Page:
One doesn’t have to perform many mental contortions to translate the specifics of the Grenfell fire in that piece to, say, Katrina, Ferguson or Flint — as O’Toole pointed out, callous, self-serving responses by government are equally likely in the UK and the USA.
That’s your lot for this week. Have as pleasant a day as you can manage.
Today marks the Summer Solstice. Astronomically, it looks like this:
The Summer Solstice occurs exactly when the Earth’s axial tilt is most inclined towards the sun at its maximum of 23° 26′. The seasonal significance of the Summer Solstice is in the reversal of the gradual shortening of nights and lengthening of days. That will occur later todayish – June 21th at 4:24 UTC (12:24am Eastern) but June 20th where I am at 11:24pm Central Time (10:24pm Mountain and 9:24pm Pacific).
Today and tomorrow, the sunrise (where I live) will be 5:18am and sunset will be 8:40pm – 15 hours and 22 minutes of sunlight. On Winter Solstice, six loooong months ago, sunrise was at 7:25am and sunset was at 4:25pm, 9 hours of sunlight.
Next Sunday, the sunrise will be one minute later, signalling the waning of the year. But that’s Sunday and today we have 922 minutes of sunlight to enjoy!!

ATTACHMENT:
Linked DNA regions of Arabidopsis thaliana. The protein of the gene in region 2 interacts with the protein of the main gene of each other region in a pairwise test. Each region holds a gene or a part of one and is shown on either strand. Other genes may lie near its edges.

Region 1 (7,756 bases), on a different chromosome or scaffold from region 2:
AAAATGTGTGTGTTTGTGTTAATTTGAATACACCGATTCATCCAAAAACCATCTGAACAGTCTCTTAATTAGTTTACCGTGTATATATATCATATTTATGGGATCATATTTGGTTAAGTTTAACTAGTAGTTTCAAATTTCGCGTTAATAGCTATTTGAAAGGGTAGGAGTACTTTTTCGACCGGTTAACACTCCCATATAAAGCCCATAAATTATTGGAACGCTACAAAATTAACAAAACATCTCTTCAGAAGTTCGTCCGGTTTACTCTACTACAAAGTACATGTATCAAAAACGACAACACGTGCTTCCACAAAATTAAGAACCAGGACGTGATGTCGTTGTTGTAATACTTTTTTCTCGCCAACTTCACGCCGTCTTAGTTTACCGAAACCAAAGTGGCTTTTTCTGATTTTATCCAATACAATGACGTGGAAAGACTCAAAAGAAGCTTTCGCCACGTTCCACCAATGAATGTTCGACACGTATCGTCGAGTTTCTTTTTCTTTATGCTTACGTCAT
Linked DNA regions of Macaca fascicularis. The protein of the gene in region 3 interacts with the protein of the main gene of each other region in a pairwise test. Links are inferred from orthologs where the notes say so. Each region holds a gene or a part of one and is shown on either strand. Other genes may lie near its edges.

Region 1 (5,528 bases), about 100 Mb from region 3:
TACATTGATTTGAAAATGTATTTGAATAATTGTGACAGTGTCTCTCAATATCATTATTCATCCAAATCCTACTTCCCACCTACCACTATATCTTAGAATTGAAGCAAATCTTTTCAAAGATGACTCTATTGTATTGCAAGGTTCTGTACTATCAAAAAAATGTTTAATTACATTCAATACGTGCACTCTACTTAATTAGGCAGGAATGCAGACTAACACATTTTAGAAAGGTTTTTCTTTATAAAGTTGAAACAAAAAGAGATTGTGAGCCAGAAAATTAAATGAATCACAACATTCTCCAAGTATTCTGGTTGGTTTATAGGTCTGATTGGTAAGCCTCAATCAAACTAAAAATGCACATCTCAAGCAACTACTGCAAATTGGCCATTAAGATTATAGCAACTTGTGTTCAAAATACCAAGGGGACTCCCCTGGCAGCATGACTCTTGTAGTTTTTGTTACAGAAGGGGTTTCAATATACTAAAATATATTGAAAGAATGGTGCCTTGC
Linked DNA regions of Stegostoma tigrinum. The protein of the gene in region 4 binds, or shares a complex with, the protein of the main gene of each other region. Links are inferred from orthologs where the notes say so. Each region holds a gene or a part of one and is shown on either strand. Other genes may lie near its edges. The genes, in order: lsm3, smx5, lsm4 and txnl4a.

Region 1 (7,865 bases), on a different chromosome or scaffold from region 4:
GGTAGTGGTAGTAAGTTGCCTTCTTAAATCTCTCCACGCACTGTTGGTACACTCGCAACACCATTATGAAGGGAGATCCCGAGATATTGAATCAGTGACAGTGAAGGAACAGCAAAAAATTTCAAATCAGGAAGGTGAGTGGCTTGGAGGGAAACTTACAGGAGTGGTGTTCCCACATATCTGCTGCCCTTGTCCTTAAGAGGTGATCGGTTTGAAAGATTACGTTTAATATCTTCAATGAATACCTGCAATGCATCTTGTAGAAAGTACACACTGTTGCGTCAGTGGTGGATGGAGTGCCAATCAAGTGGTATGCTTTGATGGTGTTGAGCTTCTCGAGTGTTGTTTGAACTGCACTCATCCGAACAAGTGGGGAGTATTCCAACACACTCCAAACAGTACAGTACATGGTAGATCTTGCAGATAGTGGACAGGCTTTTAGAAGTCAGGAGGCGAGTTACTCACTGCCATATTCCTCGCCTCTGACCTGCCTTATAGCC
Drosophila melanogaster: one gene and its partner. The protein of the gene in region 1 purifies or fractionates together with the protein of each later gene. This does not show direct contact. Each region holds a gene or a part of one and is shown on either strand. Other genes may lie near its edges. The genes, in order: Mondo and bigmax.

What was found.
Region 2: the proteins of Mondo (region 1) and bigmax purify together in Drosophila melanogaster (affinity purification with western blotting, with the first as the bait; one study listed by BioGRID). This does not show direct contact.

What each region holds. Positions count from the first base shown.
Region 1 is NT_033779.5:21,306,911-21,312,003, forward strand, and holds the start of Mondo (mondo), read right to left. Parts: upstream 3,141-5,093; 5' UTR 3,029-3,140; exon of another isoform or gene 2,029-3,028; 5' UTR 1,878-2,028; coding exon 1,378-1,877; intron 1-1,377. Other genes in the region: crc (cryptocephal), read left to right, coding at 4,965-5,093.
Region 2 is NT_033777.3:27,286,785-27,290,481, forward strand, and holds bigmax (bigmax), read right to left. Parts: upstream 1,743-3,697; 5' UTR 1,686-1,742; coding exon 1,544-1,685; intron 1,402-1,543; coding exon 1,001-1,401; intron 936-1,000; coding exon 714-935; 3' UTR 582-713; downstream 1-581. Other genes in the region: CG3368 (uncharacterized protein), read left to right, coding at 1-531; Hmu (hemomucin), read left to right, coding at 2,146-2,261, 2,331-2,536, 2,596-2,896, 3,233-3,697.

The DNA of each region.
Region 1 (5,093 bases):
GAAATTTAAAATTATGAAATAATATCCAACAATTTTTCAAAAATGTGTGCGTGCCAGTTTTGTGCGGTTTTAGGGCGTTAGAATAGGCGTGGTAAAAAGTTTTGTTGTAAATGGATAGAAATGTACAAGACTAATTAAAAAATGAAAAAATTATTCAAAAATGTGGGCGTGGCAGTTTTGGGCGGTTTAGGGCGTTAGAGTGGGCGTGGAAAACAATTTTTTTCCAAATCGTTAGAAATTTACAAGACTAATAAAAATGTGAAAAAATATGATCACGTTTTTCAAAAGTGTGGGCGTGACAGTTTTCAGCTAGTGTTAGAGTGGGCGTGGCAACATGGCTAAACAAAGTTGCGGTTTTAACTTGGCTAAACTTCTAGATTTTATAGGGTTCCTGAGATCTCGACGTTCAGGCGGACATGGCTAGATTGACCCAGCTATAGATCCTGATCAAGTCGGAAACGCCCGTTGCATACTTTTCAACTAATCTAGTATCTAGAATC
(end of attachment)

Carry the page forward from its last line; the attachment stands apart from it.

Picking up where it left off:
President Obama travels to the College of Charleston in South Carolina to deliver a eulogy for Reverend Clement Pinckney and 8 other congregation members of Emanuel AME who were killed on June 17, 2015. June 26, 2015.
Over the course of centuries, black churches served as “hush harbors” where slaves could worship in safety; praise houses where their free descendants could gather and shout hallelujah — rest stops for the weary along the Underground Railroad; bunkers for the foot soldiers of the Civil Rights Movement. They have been, and continue to be, community centers where we organize for jobs and justice; places of scholarship and network; places where children are loved and fed and kept out of harm’s way, and told that they are beautiful and smart — and taught that they matter. That’s what happens in church.